History of SMAAC

1964 South Minneapolis Airport Action Council formed.                         1970 SMAAC sued the MAC on three complaints

1976  SMAAC re-organized as South Metro Airport Action Council          1978 SMAAC quarterly Newsletters circulation reached 1,000 homes.       

SMAAC Members served on the MSP Airport Sound Abatement Committee and the Metropolitan Airports Commission and the MN Legislature, 

In 1996, SMAAC joined the Minnesota Public Lobby and the Metropolitan Council in opposing a bill pushed by Northwest Airlines to ignore the findings of the Dual-Track Stuies comparing the costs and benefits of expanding MSP (on a small urban site with increased but limited capacity) or building a new airport just beyond the edge of the Metro area (20-times more acreage able to support 6 runways used 4 at a time). The bill passed. Environmental arguments immediately were raised to limit overfights operations by holding the airport sponsor to the 2020 targets of the aborted study and minimize overflight noise exposure, air pollution, safety risks and construction costs accordingly.

The expansion involved various construction projects modifying drainage, highways, and land use, --law required an extensive EIS.  That document was approved with over 50 comments unanswered, which the airport commission was to coordinate with the Minnesota Enviromental Quaity Board, the Met Council, and numerous local governments. SMAAC became the watchdog. 

9/11 happened.  Rules changed, MSP use dropped 20%. The airport authority failed to renew the Part 150 Noise Compatibility Plan as planned. The new runway was delayed 18 months.  Operations reahed 530,000 the next year (2005). MAC "withdrew" its sound insulation program. SMAAC supported an effort through MAC committees to restore the Extended SIP (ESIP) that failed. SMAAC encouraged the City and recruited citizens in Minneapolis and Richfield to start a class action.

In 2005, a serious accident occurred at MSP. A few days later, Sen. Dayton spoke at a SMAAC Forum in strong language demanding that MAC keep its promise to extend the Sound Insulation Program (SIP). In thanking SMAAC for holding the Forum, Dayton asked that SMAAC monitor the NTSB investigation of the accident (a collision of two NWA planes at an MSP gate). Shortly afterward, SMAAC revised its mission to include aviation and airport safety, cost of capacity, environmental protections. and air service planning.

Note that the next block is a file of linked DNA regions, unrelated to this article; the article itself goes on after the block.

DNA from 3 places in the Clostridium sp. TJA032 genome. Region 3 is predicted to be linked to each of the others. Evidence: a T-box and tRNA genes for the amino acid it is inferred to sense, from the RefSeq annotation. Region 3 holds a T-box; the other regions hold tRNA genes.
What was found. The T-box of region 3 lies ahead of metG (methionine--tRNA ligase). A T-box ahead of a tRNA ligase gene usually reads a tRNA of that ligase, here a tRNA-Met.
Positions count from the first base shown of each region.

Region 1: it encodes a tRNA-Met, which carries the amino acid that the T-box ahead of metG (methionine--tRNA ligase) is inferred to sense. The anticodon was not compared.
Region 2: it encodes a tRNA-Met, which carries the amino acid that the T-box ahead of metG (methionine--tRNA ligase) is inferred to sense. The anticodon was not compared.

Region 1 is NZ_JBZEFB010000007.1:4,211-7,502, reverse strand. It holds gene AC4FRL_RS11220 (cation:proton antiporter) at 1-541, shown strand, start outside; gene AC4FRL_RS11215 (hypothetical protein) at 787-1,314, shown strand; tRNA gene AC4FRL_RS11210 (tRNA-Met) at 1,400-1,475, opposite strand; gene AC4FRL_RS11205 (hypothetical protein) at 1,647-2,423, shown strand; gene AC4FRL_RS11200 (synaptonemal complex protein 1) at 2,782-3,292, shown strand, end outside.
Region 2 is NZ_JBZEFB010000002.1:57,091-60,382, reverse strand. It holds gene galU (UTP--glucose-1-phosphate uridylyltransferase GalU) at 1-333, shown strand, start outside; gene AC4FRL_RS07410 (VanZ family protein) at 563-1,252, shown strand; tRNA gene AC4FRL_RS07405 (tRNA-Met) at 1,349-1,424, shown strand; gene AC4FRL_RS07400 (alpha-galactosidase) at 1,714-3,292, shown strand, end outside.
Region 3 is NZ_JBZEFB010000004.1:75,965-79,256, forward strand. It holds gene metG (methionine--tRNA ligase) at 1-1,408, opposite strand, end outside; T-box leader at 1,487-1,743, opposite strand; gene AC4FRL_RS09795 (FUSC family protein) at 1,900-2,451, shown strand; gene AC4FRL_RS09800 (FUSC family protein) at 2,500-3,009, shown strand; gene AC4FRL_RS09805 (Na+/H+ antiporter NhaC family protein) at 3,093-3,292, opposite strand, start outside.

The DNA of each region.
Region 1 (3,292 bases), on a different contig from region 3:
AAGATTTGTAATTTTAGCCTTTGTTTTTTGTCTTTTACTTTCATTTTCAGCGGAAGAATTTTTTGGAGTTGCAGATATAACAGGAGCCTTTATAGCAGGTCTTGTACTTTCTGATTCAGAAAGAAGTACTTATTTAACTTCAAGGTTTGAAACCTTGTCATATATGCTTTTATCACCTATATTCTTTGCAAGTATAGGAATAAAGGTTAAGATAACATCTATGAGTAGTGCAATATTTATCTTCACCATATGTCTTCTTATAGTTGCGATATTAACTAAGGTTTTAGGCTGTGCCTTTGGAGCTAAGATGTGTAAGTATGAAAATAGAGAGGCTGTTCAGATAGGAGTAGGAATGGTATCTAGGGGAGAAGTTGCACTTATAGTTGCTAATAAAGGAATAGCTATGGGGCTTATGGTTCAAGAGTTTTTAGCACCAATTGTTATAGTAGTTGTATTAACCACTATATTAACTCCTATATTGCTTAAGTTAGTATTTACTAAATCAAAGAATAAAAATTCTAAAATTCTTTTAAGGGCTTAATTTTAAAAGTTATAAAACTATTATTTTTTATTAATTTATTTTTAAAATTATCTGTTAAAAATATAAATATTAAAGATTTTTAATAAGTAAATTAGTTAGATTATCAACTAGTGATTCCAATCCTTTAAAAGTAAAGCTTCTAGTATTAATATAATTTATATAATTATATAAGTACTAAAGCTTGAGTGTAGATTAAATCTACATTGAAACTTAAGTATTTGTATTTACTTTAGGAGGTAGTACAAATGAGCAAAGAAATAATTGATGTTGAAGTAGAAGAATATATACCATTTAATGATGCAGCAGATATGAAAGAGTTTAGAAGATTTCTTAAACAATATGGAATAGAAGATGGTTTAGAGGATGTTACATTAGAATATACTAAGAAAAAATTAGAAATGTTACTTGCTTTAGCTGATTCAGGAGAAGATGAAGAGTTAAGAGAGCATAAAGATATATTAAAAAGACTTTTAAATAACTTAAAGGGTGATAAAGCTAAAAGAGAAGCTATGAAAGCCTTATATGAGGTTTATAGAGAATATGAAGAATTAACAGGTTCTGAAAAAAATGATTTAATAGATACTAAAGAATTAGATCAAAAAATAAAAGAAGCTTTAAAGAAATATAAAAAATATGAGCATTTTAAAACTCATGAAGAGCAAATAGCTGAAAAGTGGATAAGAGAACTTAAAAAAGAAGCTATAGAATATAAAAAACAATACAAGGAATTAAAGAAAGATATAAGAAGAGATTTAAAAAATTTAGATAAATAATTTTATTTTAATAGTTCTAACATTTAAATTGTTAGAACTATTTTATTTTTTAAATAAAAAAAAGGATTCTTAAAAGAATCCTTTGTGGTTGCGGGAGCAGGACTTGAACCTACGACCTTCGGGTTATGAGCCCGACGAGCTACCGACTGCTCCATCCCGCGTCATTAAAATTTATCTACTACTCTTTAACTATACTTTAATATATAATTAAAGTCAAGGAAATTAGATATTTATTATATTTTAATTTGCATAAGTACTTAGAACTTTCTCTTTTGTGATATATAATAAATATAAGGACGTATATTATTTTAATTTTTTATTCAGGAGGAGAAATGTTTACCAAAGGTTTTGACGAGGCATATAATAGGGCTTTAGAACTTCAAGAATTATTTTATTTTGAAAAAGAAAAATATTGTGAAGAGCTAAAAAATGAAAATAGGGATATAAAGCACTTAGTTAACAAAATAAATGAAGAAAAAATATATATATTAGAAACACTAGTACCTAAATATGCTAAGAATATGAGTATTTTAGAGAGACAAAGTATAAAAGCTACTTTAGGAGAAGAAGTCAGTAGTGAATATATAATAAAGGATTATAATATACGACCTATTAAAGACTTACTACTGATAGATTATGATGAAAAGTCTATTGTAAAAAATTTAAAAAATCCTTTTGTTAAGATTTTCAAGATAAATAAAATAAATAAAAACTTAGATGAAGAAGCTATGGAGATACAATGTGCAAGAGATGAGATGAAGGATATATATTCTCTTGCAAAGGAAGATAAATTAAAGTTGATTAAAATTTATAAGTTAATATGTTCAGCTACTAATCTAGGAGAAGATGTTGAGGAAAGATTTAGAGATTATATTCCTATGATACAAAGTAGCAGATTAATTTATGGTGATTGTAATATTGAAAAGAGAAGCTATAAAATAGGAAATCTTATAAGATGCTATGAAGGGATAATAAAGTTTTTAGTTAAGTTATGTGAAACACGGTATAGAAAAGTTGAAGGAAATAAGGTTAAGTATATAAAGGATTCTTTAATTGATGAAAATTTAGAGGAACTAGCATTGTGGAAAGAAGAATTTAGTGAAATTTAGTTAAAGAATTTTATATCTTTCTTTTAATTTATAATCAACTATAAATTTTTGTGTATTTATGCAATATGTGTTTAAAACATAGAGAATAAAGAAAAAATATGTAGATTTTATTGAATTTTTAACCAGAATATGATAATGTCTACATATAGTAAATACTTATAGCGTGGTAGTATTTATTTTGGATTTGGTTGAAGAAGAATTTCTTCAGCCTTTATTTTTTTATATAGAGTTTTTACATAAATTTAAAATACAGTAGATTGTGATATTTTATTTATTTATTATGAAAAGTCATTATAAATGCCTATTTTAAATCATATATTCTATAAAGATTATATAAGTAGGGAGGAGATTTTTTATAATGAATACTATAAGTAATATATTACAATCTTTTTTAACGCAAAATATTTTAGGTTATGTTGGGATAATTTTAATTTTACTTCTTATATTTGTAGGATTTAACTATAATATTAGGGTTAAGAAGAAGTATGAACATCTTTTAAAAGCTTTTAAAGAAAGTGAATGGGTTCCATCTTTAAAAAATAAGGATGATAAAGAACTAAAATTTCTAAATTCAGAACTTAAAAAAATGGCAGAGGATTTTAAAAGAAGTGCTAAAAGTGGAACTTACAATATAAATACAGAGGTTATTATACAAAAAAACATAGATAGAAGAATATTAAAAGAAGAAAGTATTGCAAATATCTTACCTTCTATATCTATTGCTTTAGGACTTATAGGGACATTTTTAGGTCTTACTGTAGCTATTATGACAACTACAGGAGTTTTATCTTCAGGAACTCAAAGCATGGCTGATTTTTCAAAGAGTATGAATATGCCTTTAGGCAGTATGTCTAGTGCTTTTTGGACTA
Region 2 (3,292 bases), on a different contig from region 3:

The MAC was sued, and settled in 2007. FAA allowed airport revenues for under 65 DNL exposures, supporting the settlement voluntarily.  

SMAAC pursued the NTSB investigation and established sources at MSP (unions, pilots, even MAC staff) and in Washington. With the help of Representative Oberstar, working 3 times to re-instate a Chief Investigator at NTSB, an unusually detailed report included as contributing factors misconduct by NWA employees, MSP emergency policy, and inadequate ground traffic procedures. This made SMAAC unpopular with MAC staff, but gained friends at FAA, NTSB, DOT/IG and EPA nutured by Rep. Oberstar, Rep. Ellison, Rep, McCollum, and Rep. Nolan.

 In 2010, during the process of updating the MSP Long-Term Comprehensive Plan, a near-mid-air-collision nea MSP caused the FAA air trafic control Tower to radically change runway use and procedures. Errors (maybe) in modeling noise-exposure contours led to a disputed Finding Of No Significant Impacts due to the changes. SMAAC testified at the Met Council public hearing, and the hearing recommendation was to amend or disapprove the MSP LTCP.  Before the Met Council accepted the findings, four issues were defined that if accepted as conditions by MAC would allow approval. But the MAC noise and enironmental FONSIs were not revised, the new departure routes were held to be "safe" by the ATCT and temporary until final procedures were reduced.

In December 2010 SMAAC held a Forum featuring Mr. Carl Rydeen, the ATC Tower Manager, who explained the safety issues being resolved by turning R30 Departures north soon after lift-off. He said to reduce noise impacts the turns would be rotated from North to NNW, to WNW to W but would still be loud due to reduced climb rates. Despite steeply increasing total noise and noise per flight, less frequent R30 departures per day per route would reduce the number of blocks eligible for ESIP treatment.  Health risks associated with GHG and particulates pollution and global warming were ignored by the MAC.  To Be Continued


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